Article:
- Age Range: 8 - 11 years
- Grade Level: 3 - 6
- Paperback: 84 pages
- Publisher: Dangerous Little Books (January 30, 2015)
- Language: English
- ISBN-10: 1908675314
- ISBN-13: 978-1908675316
- Product Dimensions: 5.5 x 0.2 x 8.5 inches
- Shipping Weight: 5.8 ounces (View shipping rates and policies)
- Average Customer Review: 101 customer reviews
- Amazon Best Sellers Rank: #16,672 in Books (See Top 100 in Books)
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The Belief Book Paperback – January 30, 2015
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And that's pretty much where it ended. I wish I could have had access to David McAfee's book. It would have taken the discussion to a much more insightful level, if not then, then perhaps a year or so later. Beliefs, non-Belief, science, questioning, myth ... the roles that these things play in the varied aspects of our lives and culture are explored in an imaginative and fun way. While geared for the youngster, and speaking on their level, it doesn't come across as condescending, or judgmental.
To summarize, this books fills an important gap for the secular parent (or parents) who want to encourage free thought and independent evaluation and an understanding that thinking and questioning are valuable and valued qualities for children as well as adults.
All that to say that you absolutely should buy it.
There are two prominent ideas about the patterns of religions across humanity. One is that we make up stories when we don't know the answer. The second is that our brains are more hard-wired to narratives than evidence.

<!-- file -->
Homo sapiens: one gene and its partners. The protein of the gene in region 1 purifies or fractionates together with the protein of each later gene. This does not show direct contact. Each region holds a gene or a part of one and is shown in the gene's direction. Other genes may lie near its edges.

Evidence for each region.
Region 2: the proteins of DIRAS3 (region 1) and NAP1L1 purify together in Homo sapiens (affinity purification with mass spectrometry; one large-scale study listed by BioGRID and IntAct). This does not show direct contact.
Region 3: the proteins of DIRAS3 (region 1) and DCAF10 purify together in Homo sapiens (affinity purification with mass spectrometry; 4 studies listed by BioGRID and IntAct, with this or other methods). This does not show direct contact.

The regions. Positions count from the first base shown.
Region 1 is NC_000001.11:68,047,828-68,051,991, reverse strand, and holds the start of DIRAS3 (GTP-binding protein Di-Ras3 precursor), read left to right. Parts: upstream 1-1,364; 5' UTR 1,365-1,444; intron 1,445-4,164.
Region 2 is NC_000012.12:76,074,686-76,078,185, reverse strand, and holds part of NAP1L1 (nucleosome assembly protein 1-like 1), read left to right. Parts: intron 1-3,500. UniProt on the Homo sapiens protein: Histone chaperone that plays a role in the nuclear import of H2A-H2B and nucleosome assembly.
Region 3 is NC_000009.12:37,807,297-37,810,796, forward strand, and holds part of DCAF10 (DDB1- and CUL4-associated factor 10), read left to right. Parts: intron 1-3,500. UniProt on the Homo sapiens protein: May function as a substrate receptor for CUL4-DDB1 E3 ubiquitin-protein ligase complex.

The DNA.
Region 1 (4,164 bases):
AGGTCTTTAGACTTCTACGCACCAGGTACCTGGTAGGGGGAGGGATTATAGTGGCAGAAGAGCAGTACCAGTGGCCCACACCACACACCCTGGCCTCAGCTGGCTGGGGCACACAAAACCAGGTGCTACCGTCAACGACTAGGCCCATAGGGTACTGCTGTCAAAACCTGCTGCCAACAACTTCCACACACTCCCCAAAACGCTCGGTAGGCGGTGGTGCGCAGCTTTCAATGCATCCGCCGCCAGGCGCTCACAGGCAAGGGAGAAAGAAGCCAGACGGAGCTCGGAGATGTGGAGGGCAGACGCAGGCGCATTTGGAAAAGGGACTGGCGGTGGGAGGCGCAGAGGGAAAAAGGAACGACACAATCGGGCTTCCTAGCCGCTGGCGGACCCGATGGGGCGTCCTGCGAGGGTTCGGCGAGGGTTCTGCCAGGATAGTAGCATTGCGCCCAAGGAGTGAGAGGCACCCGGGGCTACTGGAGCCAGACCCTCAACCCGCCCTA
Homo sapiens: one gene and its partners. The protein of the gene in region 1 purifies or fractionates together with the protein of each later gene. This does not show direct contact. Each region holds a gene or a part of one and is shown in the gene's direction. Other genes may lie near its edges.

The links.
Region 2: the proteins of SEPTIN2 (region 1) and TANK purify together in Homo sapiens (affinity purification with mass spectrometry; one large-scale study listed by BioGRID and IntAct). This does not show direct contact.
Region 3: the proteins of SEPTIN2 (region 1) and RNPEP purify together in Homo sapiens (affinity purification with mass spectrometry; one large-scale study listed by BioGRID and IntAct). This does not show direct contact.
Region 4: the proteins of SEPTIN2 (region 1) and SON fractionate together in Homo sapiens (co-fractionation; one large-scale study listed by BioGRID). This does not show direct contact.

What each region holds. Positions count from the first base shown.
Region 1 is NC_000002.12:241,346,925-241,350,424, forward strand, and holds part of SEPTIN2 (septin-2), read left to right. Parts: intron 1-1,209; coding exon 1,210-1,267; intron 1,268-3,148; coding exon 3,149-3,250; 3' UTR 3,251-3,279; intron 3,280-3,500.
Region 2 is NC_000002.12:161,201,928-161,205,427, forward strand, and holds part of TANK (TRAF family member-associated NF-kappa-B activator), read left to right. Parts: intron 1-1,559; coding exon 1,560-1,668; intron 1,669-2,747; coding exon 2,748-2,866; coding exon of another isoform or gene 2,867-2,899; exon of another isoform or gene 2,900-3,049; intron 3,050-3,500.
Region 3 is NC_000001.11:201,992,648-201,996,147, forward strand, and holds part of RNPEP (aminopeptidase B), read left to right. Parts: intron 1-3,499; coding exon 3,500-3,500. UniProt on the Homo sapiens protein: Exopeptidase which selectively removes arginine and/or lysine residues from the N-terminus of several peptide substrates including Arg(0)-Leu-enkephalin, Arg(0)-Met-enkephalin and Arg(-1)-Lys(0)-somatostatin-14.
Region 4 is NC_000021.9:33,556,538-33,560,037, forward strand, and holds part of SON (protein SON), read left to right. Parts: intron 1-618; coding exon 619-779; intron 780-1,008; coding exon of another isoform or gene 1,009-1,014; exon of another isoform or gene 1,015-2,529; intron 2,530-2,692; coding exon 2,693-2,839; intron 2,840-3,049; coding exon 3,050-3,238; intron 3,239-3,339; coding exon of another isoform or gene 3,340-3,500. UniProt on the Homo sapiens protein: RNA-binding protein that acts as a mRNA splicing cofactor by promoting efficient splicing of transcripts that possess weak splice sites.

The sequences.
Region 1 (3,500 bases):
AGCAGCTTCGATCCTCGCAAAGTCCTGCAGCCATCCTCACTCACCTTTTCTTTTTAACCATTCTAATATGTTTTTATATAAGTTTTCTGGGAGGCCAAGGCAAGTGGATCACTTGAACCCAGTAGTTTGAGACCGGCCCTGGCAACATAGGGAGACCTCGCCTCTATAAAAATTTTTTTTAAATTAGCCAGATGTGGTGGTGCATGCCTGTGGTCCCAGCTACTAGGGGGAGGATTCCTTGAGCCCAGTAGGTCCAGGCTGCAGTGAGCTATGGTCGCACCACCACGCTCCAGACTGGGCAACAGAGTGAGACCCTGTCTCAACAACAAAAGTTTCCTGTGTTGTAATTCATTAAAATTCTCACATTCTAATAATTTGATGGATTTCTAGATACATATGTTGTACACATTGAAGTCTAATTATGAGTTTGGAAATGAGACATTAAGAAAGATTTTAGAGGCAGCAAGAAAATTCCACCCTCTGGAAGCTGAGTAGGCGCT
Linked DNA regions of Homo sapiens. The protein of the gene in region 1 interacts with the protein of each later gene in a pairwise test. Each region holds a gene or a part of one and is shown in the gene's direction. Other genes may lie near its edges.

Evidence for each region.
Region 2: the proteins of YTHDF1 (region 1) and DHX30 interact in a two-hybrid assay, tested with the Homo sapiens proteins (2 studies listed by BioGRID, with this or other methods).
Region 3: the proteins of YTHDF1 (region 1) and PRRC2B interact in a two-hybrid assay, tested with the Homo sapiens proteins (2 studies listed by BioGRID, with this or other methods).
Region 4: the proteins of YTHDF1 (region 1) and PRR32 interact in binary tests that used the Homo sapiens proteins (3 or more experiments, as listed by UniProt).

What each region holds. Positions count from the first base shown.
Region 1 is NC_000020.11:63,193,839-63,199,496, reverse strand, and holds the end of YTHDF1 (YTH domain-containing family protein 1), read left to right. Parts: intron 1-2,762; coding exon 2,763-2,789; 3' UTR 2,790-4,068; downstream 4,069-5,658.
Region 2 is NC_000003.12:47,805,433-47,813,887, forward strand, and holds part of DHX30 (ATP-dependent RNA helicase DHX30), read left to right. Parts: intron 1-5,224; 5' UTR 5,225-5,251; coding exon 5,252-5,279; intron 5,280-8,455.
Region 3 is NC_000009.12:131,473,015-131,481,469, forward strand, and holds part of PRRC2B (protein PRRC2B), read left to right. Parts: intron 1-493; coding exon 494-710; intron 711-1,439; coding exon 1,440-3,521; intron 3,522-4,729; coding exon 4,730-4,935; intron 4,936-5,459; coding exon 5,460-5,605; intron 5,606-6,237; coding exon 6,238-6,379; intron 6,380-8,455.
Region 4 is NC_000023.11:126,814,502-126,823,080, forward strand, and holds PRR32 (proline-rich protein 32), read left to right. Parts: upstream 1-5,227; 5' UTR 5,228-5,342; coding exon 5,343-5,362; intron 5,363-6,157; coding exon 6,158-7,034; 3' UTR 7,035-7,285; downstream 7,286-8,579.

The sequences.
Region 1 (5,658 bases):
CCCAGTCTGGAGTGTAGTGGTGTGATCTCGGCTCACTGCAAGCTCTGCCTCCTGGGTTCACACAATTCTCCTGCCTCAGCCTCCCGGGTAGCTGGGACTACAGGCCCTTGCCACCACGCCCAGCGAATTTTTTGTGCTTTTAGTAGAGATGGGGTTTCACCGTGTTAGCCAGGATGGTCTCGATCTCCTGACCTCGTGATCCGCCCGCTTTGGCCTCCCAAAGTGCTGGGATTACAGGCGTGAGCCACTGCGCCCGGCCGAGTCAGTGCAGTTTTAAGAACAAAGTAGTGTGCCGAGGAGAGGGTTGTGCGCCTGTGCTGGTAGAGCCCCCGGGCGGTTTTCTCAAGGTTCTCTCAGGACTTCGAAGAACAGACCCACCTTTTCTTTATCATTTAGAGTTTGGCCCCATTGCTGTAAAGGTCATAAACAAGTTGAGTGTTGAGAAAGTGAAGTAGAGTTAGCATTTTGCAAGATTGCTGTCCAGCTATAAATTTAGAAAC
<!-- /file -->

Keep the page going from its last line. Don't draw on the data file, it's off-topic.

This book sticks with the first idea.
David divide his book into an introduction, seven chapters and a conclusion. It is a very short read, but each page is helpful. David organizes each chapter into one overall narrative: we have questions, we come up with and eventually believe stories to answer them, and when enough people organize around the beliefs they become religions.
I will be pleased (and grateful) if David ever writes a follow-up discussing why stories resonate with us more than evidence. I think that would make an excellent companion for this book.
As it stands, David is very careful not to paint believers as inferior in any way. This is important to me because I don't want to teach my kids to avoid, or be scared of, or worry about how to interact with those who believe. I think the best way for them to grow up is understanding how faiths came to exist, and to look for advantages in sharing our world with religious people.